Mass market flying car may become a reality

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Skycar

The Skycar got the most hype, but Terrafugia's Transition may be the first real mass-market flying car. Image: Wikimedia Commons

The flying car has been a thing of legend since the 1950s. One East Coast-based company is getting closer than most to making the mass-market flying car a true reality. The light-sport aircraft/car hybrid is slated to be sold for around $190,000.

History of the flying car

There have been dozens of attempts to create a mass-market flying car over the years. The Autoplane was built in 1917, and Glenn Curtiss had plans of building it for the mass-market, but World War I intervened. The Aerocar was the 1950s attempt at a flying car, and it also came close — but safety concerns left the Aerocar grounded. The Skycar has been promised since the 1970s, but after 30 years of promises the company would be listed for trading soon, the SEC stepped in with charges that the creator was providing “false and misleading statements” about the Skycar.

Why the Terrafugia is different

Terrafugia, a company based in Woburn, Mass., is promising that its “roadable aircraft” will make it to the mass market within the next few years. The company is confident because the FAA has created a new category of pilot’s license, called the “light-sport aircraft.” The light-sport classification requires only 20 hours of flying time to get certified — 30 hours less than getting a driver’s license in California, Colorado, New York, Delaware and many other states. A fully functioning Terrafugia Transition has been tested on the road and in the air, and test pilots give the vehicle the thumbs-up.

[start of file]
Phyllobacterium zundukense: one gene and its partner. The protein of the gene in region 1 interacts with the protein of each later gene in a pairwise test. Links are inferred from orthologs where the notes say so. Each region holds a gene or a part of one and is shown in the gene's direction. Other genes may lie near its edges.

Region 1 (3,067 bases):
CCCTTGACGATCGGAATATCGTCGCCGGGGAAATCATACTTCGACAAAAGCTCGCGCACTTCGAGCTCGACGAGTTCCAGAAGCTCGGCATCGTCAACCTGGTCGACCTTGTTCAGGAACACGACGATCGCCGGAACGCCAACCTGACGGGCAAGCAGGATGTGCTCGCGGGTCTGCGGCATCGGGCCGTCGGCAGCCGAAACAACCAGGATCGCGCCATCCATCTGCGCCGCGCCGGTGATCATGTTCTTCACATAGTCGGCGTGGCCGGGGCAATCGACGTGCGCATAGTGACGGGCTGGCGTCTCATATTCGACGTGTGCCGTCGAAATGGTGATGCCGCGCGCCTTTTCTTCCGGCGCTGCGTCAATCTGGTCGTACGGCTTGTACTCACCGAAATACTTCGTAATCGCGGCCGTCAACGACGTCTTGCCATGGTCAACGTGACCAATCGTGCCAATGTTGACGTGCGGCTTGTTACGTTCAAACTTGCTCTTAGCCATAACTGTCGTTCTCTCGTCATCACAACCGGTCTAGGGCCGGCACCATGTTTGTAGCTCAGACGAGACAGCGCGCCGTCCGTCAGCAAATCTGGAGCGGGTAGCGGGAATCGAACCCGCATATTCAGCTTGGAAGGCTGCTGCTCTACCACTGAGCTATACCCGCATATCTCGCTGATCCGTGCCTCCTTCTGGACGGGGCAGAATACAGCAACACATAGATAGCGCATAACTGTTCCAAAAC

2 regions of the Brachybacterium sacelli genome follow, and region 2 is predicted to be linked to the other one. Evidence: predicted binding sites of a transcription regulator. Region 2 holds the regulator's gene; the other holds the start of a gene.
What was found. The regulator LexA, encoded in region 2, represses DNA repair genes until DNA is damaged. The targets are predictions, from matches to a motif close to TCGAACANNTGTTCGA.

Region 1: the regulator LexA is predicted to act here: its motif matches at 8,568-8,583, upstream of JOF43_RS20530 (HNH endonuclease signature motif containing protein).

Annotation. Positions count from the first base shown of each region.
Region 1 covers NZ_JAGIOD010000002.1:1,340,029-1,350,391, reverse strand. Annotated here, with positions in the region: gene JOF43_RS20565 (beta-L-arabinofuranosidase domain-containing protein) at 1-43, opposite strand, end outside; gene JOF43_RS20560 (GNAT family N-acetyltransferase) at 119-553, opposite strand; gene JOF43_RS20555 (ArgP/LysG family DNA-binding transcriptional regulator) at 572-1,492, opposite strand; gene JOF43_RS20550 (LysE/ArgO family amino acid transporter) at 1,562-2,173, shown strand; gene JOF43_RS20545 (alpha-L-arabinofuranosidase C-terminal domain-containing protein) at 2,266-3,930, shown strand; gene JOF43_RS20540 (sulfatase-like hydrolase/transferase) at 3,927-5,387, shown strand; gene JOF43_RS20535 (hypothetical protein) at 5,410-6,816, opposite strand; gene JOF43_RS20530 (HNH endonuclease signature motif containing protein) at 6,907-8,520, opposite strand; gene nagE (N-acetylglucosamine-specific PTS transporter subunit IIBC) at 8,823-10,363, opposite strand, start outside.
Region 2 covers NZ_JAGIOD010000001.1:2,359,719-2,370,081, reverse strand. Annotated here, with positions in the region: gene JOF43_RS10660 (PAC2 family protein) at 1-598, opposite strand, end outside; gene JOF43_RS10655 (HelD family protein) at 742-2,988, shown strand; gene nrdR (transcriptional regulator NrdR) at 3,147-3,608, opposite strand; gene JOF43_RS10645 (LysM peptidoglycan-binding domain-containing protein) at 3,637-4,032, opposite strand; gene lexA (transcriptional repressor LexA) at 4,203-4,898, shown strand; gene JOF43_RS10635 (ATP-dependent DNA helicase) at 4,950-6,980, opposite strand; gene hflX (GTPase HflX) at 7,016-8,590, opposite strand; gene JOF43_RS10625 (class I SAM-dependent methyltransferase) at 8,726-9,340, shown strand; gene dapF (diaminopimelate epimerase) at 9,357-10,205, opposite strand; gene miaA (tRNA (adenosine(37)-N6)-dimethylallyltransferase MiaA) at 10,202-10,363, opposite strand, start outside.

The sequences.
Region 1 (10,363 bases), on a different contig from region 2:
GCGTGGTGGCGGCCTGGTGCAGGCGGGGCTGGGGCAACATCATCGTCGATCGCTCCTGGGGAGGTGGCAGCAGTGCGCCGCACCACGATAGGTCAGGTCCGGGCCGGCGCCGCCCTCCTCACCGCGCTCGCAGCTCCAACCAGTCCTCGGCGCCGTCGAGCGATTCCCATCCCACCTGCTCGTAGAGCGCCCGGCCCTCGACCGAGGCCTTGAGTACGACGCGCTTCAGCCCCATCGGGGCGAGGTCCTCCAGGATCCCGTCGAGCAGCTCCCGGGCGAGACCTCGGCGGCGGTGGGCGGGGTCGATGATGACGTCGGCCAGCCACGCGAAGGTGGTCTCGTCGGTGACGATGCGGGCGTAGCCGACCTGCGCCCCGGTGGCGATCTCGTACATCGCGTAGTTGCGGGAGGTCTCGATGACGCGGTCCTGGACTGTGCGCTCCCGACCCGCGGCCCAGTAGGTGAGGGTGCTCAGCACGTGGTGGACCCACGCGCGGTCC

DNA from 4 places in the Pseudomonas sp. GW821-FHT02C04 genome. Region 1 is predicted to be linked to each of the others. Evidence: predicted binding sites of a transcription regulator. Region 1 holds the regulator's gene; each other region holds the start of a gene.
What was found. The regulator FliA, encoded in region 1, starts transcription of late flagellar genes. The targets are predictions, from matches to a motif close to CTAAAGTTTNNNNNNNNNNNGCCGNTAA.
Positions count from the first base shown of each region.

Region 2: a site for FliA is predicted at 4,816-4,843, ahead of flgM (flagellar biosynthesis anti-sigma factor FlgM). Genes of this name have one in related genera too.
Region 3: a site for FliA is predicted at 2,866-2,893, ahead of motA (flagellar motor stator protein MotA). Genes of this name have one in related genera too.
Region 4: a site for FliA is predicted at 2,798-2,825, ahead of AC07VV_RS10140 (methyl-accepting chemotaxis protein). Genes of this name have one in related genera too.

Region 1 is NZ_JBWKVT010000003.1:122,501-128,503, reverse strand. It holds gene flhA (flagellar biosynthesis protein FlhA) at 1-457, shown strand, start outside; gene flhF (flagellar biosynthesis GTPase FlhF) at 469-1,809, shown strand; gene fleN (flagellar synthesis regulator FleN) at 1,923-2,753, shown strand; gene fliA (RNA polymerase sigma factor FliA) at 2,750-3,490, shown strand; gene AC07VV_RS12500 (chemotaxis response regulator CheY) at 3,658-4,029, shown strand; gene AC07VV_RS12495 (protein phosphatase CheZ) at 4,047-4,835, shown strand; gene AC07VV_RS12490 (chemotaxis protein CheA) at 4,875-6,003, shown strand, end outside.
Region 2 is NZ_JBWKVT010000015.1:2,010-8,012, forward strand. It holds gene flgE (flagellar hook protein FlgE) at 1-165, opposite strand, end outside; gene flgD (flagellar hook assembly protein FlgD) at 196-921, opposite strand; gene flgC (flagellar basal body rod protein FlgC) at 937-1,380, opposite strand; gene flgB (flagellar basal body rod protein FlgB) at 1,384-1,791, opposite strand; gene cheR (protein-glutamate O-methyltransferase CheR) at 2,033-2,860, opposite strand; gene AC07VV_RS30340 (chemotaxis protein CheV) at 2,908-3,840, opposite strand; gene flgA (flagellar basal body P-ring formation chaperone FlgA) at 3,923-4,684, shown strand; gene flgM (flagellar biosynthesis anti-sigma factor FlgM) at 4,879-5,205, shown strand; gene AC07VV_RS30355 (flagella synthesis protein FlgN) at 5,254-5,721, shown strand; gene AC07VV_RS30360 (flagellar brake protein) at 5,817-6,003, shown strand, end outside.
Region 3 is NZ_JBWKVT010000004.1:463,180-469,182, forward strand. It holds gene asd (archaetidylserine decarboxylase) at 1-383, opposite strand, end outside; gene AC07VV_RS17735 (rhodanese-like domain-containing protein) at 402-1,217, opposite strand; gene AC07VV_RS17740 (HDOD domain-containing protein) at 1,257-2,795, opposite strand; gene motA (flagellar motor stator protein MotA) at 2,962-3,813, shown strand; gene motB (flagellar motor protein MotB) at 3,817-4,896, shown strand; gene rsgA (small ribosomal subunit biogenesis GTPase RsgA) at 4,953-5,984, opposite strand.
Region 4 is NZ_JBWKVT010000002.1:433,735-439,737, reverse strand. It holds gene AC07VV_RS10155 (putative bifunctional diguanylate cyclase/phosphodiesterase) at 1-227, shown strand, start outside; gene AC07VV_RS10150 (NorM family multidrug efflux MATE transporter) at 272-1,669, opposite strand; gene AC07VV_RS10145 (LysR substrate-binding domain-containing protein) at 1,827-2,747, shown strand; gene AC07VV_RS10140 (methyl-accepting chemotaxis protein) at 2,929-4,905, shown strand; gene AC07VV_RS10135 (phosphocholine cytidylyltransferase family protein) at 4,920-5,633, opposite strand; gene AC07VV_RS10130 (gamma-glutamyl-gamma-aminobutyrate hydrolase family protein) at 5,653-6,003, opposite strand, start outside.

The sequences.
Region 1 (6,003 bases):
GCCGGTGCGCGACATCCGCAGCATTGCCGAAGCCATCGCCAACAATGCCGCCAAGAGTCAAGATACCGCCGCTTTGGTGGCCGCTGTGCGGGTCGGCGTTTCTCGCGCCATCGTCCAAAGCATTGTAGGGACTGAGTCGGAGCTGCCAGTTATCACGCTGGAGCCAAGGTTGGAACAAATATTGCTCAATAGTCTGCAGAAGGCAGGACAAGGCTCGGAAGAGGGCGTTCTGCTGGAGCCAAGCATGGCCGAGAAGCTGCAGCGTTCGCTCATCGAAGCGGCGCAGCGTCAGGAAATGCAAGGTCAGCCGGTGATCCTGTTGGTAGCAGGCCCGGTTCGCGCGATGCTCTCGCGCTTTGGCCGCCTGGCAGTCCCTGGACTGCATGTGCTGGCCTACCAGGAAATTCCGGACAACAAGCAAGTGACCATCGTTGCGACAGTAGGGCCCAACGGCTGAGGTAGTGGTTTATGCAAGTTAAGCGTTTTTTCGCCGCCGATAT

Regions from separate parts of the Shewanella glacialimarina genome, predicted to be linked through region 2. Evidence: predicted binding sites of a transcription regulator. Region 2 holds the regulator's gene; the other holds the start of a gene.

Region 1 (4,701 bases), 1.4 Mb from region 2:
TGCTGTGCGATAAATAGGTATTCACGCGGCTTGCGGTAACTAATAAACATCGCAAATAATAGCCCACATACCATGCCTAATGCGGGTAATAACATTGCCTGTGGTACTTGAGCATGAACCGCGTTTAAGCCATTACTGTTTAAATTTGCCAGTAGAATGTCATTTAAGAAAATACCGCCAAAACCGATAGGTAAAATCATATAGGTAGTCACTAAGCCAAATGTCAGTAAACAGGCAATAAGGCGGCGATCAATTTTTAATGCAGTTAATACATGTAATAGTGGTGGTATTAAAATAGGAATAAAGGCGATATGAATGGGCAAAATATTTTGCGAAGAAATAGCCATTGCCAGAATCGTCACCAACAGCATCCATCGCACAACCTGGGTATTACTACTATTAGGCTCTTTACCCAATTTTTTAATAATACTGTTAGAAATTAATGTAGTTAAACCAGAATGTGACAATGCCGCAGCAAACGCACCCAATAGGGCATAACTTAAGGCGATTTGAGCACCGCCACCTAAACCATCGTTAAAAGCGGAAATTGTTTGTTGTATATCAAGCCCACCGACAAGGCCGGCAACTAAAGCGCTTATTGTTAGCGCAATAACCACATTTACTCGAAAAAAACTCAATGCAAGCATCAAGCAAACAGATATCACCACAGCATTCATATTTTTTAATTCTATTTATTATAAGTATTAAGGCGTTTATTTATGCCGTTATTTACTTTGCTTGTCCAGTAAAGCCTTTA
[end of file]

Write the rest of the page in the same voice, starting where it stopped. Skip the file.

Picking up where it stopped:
Get yourself a Terrafugia Transition

If you’re excited about the Terrafugia Transition, you can put down a deposit. The company is requesting a $10,000 refundable deposit to hold a Transition. The final cost of the vehicle is expected to be $190,000. Unlike other flying cars, it will run on premium-grade unleaded fuel, rather than airline-grade fuel. Terrafugia hopes to have the vehicle approved by the NTSB, FAA and other regulatory agencies by the end of 2011 and ready for sale by 2012.

Sources

Openmarket.org
Wikipedia

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